No company has the resources to successfully satisfy every potential target market. Careful and considered customer segmentation is crucial to success. Around one half of all business-to-business companies make a serious attempt to segment their customers.
Each of us is unique. We love to be treated as individuals and rightly so. Nothing annoys us more than when our individuality is not recognized by a supplier. On the other side of the equation, companies find it extremely difficult to manage their resources if they were to give the same individual treatment to every customer. Segmentation is the process by which we recognize different groups of customers with important similarities so they can be addressed in a way that acknowledges their central needs. Segmentation is therefore at the heart of successful marketing strategies.
Customers can be grouped together in different ways. As private individuals we can be clustered demographically according to our gender, age, income, where we live, our attitudes and possibly even our psychographic profiles. Business customers can similarly be categorized, though not necessarily in the same way. Their demographic characteristics (we refer to them as firmographics) can be classified according to the size of the company, industry vertical, the number of years the company has been established, its geographical location, whether it is a private or public enterprise and so on. These firmographic considerations are critically important as they are easily recognized characteristics and they are very often a good indication of needs.
Behavior can also be a good indicator of needs. Customers that switch suppliers regularly, or use multiple suppliers, or buy at infrequent intervals, may all have needs reflected by these patterns of behavior. Above all, we are trying to identify segments of customers with different needs so we can tailor our products and services to better satisfy what they want. Furthermore, if we can group customers according to their needs, we can communicate with them in ways that will resonate and encourage them to buy more from us.
Researchers have a variety of questions that they use to segment customers and potential customers. Some of these questions are geared to segment customers at the time they are choosing a supplier in the first instance and other questions are used to show how they can be segmented in terms of their satisfaction and loyalty once they have become customers.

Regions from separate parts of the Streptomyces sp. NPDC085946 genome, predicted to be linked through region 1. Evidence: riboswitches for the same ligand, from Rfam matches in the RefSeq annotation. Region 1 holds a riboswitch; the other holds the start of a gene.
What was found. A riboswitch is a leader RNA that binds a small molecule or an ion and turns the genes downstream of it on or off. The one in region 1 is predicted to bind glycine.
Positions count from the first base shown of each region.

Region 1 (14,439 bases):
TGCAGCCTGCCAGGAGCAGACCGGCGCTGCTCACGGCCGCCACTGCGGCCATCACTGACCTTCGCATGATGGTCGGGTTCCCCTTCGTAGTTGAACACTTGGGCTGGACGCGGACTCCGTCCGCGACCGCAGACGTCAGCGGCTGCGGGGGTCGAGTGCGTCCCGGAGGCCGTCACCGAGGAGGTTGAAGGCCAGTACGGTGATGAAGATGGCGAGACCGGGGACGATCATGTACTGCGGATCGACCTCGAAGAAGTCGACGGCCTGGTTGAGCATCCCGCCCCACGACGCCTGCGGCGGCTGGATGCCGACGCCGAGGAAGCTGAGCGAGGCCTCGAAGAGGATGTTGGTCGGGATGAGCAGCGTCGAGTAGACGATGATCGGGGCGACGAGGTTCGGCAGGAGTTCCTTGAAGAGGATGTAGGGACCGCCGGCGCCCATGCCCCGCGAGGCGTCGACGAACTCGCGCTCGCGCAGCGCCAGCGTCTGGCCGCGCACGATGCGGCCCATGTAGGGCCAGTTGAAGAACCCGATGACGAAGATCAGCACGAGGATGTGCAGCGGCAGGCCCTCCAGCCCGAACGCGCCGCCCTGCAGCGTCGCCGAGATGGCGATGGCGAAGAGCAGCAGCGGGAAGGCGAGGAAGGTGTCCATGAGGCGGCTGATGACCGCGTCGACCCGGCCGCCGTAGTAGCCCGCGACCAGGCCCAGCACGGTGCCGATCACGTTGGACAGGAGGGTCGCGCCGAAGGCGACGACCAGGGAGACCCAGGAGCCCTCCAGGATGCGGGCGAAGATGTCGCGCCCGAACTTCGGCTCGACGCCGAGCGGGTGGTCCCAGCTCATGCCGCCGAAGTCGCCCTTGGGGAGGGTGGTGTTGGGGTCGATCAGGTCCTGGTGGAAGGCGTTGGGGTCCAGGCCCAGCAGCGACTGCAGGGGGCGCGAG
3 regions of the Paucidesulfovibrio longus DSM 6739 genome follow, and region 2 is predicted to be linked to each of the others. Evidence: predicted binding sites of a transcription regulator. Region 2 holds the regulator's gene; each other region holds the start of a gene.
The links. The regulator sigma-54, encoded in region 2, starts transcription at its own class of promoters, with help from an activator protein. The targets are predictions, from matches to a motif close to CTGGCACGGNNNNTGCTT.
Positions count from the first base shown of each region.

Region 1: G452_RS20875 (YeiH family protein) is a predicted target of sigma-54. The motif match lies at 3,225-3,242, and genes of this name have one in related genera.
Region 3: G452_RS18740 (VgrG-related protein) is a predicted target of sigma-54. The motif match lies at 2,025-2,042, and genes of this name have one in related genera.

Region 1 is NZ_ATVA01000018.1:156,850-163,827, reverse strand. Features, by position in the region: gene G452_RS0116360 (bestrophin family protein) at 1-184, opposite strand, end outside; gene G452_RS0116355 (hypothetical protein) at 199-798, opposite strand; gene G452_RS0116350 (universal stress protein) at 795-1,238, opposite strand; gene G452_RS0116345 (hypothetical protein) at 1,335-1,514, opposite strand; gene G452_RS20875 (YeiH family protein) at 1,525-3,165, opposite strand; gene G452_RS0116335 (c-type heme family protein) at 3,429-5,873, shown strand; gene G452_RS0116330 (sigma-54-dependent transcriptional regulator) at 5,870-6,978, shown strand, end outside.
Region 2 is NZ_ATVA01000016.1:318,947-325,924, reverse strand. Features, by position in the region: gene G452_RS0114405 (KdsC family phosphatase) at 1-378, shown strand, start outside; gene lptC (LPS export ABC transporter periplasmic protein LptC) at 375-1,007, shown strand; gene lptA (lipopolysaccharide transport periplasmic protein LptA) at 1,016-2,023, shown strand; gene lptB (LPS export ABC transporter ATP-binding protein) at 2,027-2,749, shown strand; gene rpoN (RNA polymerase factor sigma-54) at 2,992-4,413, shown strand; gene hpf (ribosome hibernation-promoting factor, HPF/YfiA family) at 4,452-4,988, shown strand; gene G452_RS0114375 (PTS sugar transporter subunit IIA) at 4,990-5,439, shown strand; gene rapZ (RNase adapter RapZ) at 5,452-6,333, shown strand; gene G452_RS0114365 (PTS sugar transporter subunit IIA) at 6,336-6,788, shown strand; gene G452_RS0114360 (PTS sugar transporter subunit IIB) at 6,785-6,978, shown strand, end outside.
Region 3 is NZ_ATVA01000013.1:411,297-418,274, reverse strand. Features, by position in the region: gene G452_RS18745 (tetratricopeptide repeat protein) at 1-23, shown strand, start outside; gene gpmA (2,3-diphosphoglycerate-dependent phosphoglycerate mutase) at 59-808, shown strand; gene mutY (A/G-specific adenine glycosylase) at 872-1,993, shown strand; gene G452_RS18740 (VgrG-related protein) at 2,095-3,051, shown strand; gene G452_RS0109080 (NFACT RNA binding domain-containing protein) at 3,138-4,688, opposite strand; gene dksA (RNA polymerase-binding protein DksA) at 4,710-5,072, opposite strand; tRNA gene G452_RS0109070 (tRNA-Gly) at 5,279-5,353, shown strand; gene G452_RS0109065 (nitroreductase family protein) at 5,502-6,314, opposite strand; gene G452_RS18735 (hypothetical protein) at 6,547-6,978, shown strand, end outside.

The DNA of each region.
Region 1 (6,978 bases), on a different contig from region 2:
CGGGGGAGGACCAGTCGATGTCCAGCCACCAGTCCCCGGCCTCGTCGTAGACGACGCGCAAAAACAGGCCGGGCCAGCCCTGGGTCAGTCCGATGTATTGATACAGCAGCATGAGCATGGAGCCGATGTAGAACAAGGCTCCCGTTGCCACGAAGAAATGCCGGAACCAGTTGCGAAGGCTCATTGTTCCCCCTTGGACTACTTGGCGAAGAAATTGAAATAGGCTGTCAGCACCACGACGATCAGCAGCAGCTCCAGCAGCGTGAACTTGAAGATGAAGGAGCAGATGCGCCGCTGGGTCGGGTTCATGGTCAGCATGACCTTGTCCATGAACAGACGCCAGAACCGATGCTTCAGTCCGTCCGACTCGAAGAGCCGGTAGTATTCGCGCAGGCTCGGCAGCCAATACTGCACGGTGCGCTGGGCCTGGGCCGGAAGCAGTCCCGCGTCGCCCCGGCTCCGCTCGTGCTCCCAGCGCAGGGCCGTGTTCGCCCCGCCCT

Segmentation doesn’t have to be based on market research. Some companies arrive at a segmentation based on a priori knowledge – that is classifying customers on in-house views as to customers’ needs. Often, segmentation strategies are based on a combination of market research and judgment.
Whatever route is used to arrive at the segmentation, the strategy should be assessed against the following criteria:
Each segment should be sizeable: segments should be big enough to matter and be worth addressing. Segments that are too small may be too expensive to address. It is sensible to keep the number of segments below five or six. Each segment requires its own marketing budget and marketing plan and this will be expensive.
Segments should be distinctive and recognizable: if it is hard to separate one segment from another, the likelihood is that the segmentation won’t work. Segments should be easily recognizable, either from firmographic information or a small number of “killer questions” which are asked of key decision makers at the customer to determine which bucket they go into.
Segments should be durable: segmentation strategies take a few years to have effect. It would be a flimsy segmentation strategy if customers constantly have to be reclassified between the segments.
Segments must be actionable: arguably the most important requirement of any segmentation is that it must be easy to use and implement. Most business-to-business segmentations have to be used by salespeople and they must be able to work with it and recognize its benefits.
Building segmentation into a marketing strategy will ensure that customers are not squeezed into a “one size fits all” approach which would be sure to miss the mark with many customers. A needs-based segmentation will get closer to satisfying requirements of most customers and will give a competitive edge.
Furthermore, a good segmentation strategy will show groups of customers where a company has a weak competitive advantage and so indicate that these are not important audiences to target. Segmentation allows a supplier to select and deselect groups of customers that are of interest and so leads to greater customer satisfaction and an improvement in profitability.
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